Stranger to the Trees
The multimedia project explores the complementary coexistence of microplastics and trees as carbon sinks. How do trees and microplastics coexist in forests, capturing carbon in the time of the climate crisis? Combining video, interactive sound and sculpture, Stranger to the Trees queries the response of forest ecosystems to the ubiquitous and irrevocable dispersal of microplastics around the Earth. What we consider to be our environment unequivocally and ubiquitously contains plastic. Plastics have been found to be present even at the outskirts of human reach: at the bottom of the Mariana trench, in the rain, clouds and atmosphere. While plastic can be detrimental to the quality of an ecosystem, plastic pollution is also a carbon sink, storing carbon and keeping carbon dioxide and methane out of the atmosphere. This project builds on ongoing artistic research by Dr Kat Austen (UK/DE) on the topics of microplastic and the climate crisis. Austen is focussing on the coexistence of birch trees with microplastics and developing artistic and DIY scientific research methods to explore this. The birch is a pioneer species, colonising land disrupted by human, following human and industrial pollution. Not demanding of the soil, birch withstands both full sunlight and low temperatures. These characteristics define the birch as a perfect pioneer in the plastisphere. The artistic research focusses on birch groves in forests between Berlin, Germany and Wroclaw, Poland and will include microscopy and histology of tree parts, field recordings of audio and video from forests where microplastic and trees cohabit to examine the incorporation and rejection between plastics and trees with the constant consideration of the possibility for complementarity and coexistence.
Kamila Mróz (The Eugeniusz Geppert Academy of Art and Design) and Michal Adamski – glass sculpture
Pawel Janicki – interactive sound
Joana McLean, Section 3.7 – Geomicrobiology, German Centre for Geoscience
Franz Hölker, Ecohydrology, Leipniz Institute for Freshwater Ecology and Inland Fisheries
Daniel Balanzategui, Natural Science Unit, German Archaeological Institute and Section 4.3 – Climate Dynmaics and Landscape Evolution, German Centre for Geoscience
Special thanks to: Matthias Strauß, Bernhard Bosecker, Kristen Rästas, Kelli Gedvil, Andreas Baudisch, post-gallery.online.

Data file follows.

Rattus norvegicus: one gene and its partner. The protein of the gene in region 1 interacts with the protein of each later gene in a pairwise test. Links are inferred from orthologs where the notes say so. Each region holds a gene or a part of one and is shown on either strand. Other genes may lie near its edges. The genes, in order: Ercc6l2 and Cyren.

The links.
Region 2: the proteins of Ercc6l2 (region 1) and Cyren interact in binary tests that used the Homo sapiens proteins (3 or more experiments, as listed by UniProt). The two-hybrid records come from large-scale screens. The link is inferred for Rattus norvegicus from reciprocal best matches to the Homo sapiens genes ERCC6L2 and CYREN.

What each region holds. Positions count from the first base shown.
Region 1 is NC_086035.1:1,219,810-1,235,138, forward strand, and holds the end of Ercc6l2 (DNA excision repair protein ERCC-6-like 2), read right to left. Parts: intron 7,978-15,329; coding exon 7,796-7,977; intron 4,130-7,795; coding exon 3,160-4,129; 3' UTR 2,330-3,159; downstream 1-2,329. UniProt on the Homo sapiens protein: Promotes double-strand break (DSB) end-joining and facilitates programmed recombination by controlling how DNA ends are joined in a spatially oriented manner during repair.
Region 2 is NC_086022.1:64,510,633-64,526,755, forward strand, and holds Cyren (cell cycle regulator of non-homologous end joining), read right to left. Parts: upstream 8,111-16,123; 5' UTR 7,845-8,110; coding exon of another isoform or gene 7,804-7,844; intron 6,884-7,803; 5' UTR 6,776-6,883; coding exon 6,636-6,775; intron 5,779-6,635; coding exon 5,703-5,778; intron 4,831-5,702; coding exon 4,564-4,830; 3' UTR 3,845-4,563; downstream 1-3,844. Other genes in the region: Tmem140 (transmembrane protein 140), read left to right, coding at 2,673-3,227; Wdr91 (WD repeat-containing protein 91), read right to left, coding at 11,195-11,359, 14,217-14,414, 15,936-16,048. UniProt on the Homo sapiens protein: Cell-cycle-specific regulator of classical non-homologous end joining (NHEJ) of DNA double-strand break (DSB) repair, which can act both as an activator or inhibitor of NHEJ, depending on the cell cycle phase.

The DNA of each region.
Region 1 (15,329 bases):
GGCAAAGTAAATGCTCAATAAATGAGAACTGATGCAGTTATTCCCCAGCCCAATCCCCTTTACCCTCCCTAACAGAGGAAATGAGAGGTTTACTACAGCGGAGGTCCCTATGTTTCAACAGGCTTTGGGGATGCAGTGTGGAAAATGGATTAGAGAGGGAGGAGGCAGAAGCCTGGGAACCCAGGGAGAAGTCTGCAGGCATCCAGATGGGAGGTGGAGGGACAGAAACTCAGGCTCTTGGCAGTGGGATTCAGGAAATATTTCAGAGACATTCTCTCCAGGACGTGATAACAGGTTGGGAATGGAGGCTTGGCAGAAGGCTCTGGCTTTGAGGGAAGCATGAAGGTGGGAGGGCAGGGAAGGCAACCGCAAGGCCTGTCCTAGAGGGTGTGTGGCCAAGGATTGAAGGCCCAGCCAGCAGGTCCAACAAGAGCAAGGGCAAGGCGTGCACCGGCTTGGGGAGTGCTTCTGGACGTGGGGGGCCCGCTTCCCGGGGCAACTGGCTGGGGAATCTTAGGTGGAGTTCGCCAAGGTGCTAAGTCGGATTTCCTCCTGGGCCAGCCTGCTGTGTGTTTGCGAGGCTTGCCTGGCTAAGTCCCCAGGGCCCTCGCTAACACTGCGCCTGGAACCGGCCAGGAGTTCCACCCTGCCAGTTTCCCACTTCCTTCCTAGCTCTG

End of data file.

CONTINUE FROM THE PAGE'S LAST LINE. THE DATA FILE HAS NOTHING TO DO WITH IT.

Kat Austen (DE/UK)
Kat Austen (DE/UK) is a person. In her artistic practice, she focusses on environmental issues. She creates sculptural and new media installations, performances and participatory work. Austen’s practice is underpinned by extensive research and theory, and driven by a motivation to explore how to move towards a more socially and environmentally just future. Working from her studio in Berlin, Austen is currently Artist in Residence at the Faculty of Maths and Physical Sciences, University College London and Senior Teaching Fellow at UCL Arts and Sciences. She is a member of the bbk, an inaugural member of the London Creative Network and is co-founder of the DIY Hack the Panke collective in Berlin. Austen’s field research has included a voyage around the Canadian High Arctic as Artist in the Arctic 2017 for Friends of Scott Polar Research Institute (University of Cambridge) for her project The Matter of the Soul. In 2018 Austen was selected as inaugural Cultural Fellow in Art and Science at the Cultural Institute, University of Leeds for the same project. Austen has been awarded residencies internationally, including with NYU Shanghai, ArtOxygen Mumbai, LAStheatre, the Clipperton Project and Utter! Spoken word. Austen has exhibited at Bonhams Art Gallery, London; The Polar Museum, Cambridge; Kuehlhaus, Berlin, among others, and her work is held internationally in private collections. She has performed around the globe, including at Opera North, Leeds; Fusion Festival, Berlin and Headlands Center for the Arts, San Francisco.